PRECAUTIONARY measures to minimise the spread of the COVID-19 coronavirus has led to the cancellation or postponement of community events as Premier Daniel Andrews declares a four week state of emergency.
Beginning from midday on yesterday, the new measures will make it illegal to hold non-essential gatherings of 500 or more people which aims to contain the spread of the virus.
According to the latest update from Victoria’s Department of Health and Human Services (DHHS), the current number of confirmed cases in the state stands at 71, although there are no confirmed cases yet in the Yarriambiack Shire.
The restriction on mass gatherings has disturbed normal event planning in the lead up to Easter, with a number of events either cancelled, postponed or in doubt.
As a result of the new restrictions, Warracknabeal’s Easter festival Y–Fest was cancelled over the weekend due to general public health concerns.
Yarriambiack Shire Councillor and Y–Fest Secretary Jean Wise said that a decision was made over the weekend after Prime Minister Scott Morrison convened chief medical officers from the states and territories to organise a national response.
“Once the announcement was made by the PM that non-essential gatherings of more than 500 people was not permitted, we decided that it was in the best interests of the community to cancel or postpone events.”
“We draw large crowds and we didn’t want to put the community at risk.”
“We have a duty of care to our community.”
As it currently stands, the street parade and busking events have been cancelled with the remaining event groups still deciding on whether to press ahead.
Event organisers will meet over the coming days to confirm to businesses and community groups whether they intend to continue as planned, alter event arrangements, post-pone events, or cancel altogether.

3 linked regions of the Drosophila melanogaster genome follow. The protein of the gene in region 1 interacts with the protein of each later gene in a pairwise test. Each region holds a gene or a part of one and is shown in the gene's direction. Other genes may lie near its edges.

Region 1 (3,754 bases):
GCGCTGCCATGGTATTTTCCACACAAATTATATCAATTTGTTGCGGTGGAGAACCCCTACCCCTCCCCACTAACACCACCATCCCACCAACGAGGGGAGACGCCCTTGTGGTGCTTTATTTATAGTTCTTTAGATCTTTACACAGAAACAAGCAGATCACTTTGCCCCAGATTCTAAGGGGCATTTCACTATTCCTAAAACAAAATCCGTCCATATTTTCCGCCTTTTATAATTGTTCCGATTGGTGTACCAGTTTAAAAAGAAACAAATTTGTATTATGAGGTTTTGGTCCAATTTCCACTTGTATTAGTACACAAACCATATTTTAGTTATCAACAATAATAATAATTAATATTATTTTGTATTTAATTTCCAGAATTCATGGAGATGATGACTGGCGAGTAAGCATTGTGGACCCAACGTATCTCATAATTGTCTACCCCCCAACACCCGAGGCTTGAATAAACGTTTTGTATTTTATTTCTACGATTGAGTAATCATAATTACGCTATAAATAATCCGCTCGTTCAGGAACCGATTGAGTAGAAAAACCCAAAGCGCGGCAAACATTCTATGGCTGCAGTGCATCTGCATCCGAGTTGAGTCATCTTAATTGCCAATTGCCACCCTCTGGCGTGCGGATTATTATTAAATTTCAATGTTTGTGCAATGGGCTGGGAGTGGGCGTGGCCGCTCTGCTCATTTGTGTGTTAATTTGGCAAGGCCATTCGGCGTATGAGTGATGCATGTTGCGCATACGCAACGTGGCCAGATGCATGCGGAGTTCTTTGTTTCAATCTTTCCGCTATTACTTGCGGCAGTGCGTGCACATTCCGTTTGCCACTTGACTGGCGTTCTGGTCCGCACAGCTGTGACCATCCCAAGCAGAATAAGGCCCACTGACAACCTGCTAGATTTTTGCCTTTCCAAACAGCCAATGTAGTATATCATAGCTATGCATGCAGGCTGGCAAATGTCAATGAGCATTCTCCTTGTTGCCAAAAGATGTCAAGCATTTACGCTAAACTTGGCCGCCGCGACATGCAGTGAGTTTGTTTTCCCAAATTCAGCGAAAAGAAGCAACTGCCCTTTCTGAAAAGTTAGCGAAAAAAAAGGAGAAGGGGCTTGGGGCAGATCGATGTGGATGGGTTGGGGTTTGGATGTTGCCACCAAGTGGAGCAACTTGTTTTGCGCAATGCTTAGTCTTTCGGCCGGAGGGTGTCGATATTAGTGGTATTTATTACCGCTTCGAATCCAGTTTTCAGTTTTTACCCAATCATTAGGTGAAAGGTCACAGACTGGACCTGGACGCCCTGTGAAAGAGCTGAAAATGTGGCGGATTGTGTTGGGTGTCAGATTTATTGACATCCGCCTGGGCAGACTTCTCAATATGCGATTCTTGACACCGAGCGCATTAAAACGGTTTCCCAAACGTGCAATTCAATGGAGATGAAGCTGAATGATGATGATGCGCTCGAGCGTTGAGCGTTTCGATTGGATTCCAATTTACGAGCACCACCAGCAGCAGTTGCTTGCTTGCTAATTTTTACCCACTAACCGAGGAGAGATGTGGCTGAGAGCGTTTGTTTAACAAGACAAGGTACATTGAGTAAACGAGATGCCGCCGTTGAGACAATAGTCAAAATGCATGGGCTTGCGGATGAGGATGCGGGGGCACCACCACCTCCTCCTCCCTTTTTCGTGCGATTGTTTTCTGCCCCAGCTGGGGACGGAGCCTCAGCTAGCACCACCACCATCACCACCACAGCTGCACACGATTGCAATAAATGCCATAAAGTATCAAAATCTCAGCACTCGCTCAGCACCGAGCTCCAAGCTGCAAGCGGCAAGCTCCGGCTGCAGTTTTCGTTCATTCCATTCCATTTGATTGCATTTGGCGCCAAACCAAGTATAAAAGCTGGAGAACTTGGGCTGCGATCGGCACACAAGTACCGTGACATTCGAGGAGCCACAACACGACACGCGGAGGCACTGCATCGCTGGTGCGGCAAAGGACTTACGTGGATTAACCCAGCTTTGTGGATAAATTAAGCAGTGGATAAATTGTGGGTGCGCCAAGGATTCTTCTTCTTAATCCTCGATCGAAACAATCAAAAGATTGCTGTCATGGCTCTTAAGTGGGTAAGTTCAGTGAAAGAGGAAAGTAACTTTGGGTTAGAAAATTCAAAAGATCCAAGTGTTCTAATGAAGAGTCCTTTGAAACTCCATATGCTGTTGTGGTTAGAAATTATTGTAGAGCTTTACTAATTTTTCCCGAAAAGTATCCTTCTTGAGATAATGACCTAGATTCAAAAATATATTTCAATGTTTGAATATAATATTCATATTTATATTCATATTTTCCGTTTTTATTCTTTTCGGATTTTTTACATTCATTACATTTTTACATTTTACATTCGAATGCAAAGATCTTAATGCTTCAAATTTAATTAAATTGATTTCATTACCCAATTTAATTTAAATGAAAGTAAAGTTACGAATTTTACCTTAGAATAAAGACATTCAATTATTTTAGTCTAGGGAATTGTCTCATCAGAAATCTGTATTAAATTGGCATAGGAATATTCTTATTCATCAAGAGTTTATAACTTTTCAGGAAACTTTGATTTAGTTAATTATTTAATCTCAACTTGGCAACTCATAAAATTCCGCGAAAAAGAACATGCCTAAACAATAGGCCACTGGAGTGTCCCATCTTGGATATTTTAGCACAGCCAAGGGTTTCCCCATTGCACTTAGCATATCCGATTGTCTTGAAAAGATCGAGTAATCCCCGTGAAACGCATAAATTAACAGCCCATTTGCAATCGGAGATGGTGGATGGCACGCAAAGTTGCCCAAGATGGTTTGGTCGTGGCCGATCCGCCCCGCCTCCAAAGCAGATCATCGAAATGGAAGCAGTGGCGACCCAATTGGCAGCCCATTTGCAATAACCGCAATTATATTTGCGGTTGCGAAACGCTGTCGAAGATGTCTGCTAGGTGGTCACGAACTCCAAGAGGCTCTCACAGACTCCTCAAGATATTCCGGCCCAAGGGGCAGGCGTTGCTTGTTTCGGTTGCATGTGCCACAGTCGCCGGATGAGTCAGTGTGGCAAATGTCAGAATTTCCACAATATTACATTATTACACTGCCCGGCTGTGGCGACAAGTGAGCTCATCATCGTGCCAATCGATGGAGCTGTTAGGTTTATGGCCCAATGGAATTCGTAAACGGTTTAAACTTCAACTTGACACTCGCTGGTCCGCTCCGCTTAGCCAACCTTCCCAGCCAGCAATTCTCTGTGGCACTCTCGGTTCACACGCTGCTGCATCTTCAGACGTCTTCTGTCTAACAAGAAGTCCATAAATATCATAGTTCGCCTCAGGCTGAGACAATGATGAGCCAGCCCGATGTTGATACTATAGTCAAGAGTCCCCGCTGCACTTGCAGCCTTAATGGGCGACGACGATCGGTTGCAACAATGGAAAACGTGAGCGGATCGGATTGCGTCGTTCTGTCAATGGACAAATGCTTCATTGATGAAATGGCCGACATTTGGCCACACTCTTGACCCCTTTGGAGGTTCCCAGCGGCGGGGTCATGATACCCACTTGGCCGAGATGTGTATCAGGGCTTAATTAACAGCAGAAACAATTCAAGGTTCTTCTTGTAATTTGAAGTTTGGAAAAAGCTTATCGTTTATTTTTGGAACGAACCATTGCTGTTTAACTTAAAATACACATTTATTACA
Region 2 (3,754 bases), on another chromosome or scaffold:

“Each project has its own meeting where they decide if they think its best if they continue,” Cr Wise said.
“There are a lot of issues behind the scenes, little things that need to be sorted out.”
Smaller events such as the Beulah Hoof and Harvest, which expected to attract less than 500 people, have too been cancelled over concerns of the virus spread.
Beulah Historic Learning and Progress Association Secretary Barb Moore said the decision was made on Friday afternoon.
“It was the council that suggested the event be cancelled.”
“We were expecting people from far away, such as Melbourne, so it is best to take precaution.”
“At the moment, I don’t really know when we will reschedule but if we can hold it this year, we will definitely hold it this time next year.”
The 10th Rupanyup Dirt Music Festival has faced a similar fate, with the festival being postponed until next year.
Rupanyup Dirt Music Festival founding member Lynette Teasdale said that a decision was made on Friday to cancel the event before it became too much of a disruption.
“With warnings from the Federal Government, we decided on Friday that it was best if we cancelled this year’s event.”
“We’d rather get ahead of events and give people plenty of notice before they spent too much money coming out here.
“Even though we don’t quite get 500 people, the event has been growing for many years so it was better not to risk it.
“I knew that there were quite a few carloads coming over from NSW where they’ve had problems with infections, so that affected our considerations.
“We’d be silly to put the community’s elderly at risk from people coming from the bigger cities.”
The 2020 Horsham Country Music Festival, which was to be held from March 26 to 29, has also been cancelled.